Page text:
Adamson retired from acting after being declared bankrupt. In the final decade of his life he lived on the state pension and benefits in a one bedroom Housing Association flat in Welton, Lincolnshire. He revealed in an interview with the Sunday People in May 1994 that none of the cast had ever contacted him since his sacking and that he had wrote twice to Julie Goodyear who during his street years he had been very close to, but she never replied.[21]

Personal lifeEdit

Adamson married his wife Jean on 2 December 1953. They had two sons. Jean, who had suffered from rheumatoid arthritis since her teens, died of septicaemia at Wrightington Hospital in Wigan on 26 September 1984, aged 52.

DeathEdit

Adamson successfully underwent surgery for bowel cancer in 1990. He developed osteoarthritis and tinnitus in his later years.

Adamson died from stomach cancer in Lincoln County Hospital on 17 January 2002. He left £5,000 to his elder son Michael.[22] Johnny Briggs paid tribute, as did Jean Alexander, who said, "It's sad he has gone, but I hope he is at peace now." No cast member, past or present, attended his funeral.[23]

ReferencesEdit

  1. ^ a b "Obituary: Peter Adamson". The Independent. London. 21 January 2002. Archived from the original on 22 September 2010. Retrieved 18 September 2009.
  2. ^ http://www.ancestry.com Archived 7 October 2009 at the Wayback Machine (England & Wales, Civil Registration Death Index, 1916–2007)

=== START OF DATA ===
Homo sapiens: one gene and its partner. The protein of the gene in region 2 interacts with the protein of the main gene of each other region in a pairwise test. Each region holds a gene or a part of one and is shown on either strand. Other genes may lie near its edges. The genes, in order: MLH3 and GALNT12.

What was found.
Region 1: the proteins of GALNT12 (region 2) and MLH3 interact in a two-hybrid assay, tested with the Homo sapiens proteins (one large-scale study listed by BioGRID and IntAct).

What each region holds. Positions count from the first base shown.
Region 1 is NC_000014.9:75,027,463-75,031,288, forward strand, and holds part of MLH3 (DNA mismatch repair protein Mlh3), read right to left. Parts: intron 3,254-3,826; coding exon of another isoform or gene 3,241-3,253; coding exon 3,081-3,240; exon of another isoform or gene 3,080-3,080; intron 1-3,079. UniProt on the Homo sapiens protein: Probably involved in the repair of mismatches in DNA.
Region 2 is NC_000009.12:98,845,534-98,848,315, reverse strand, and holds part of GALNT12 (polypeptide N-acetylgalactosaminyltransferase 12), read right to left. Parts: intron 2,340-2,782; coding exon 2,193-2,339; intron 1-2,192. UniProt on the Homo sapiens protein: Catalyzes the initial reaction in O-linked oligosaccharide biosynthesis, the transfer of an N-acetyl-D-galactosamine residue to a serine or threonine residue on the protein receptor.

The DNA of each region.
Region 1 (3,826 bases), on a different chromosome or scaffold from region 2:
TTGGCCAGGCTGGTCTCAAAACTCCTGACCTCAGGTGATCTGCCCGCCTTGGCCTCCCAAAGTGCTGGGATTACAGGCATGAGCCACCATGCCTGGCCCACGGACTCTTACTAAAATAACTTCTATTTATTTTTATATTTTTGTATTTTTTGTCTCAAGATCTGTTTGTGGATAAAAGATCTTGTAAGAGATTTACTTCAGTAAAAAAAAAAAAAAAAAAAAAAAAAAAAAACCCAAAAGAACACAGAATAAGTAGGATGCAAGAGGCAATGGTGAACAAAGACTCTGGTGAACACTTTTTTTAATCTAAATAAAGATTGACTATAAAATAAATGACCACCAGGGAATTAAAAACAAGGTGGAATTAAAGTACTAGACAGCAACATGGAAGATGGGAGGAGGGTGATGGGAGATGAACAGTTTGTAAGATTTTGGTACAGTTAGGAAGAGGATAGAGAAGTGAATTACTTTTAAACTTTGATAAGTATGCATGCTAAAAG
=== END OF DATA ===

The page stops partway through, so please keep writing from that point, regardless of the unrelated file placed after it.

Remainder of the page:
3. ^ a b c https://www.youtube.com/watch?v=NHGOJpG9miE
  4. ^ a b c d e f g h i "Peter Adamson". The Daily Telegraph. 21 January 2002. Archived from the original on 6 July 2018. Retrieved 26 November 2018.
  5. ^ Liverpool Echo – 18 September 1970.
  6. ^ "Peter Adamson". Bigredbook.info. Archived from the original on 10 November 2017. Retrieved 26 November 2018.
  7. ^ The Guardian – 8 November 1966
  8. ^ TV Times 4–10 January 1975
  9. ^ Liverpool Echo – 22 July 1983
  10. ^ The Sun – 6 June 1988
  11. ^ "Peter Adamson".
  12. ^ "Peter Adamson | the Independent".
  13. ^ "Former Street star dies". 17 February 2007.
  14. ^ Sheffield Morning Telegraph - 27 July 1983
  15. ^ TV Times - 4–10 January 1975
  16. ^ Sunday Times - 28 July 1985
  17. ^ Toronto Star – 18 October 1986
  18. ^ https://www.youtube.com/watch?v=Rb6cv9a7xFA
  19. ^ "Actor never recovered from trial".
  20. ^ Barker, Dennis (21 January 2002). "Obituary: Peter Adamson". The Guardian.
  21. ^ The People – 8 May 1994
  22. ^ Brown, David (21 July 2002). "Corrie Len left just £5,000 in his will; Street fortune reduced to few grand". People. Retrieved 4 April 2014.
  23. ^ "Final bid clear name". 27 January 2002.

External linksEdit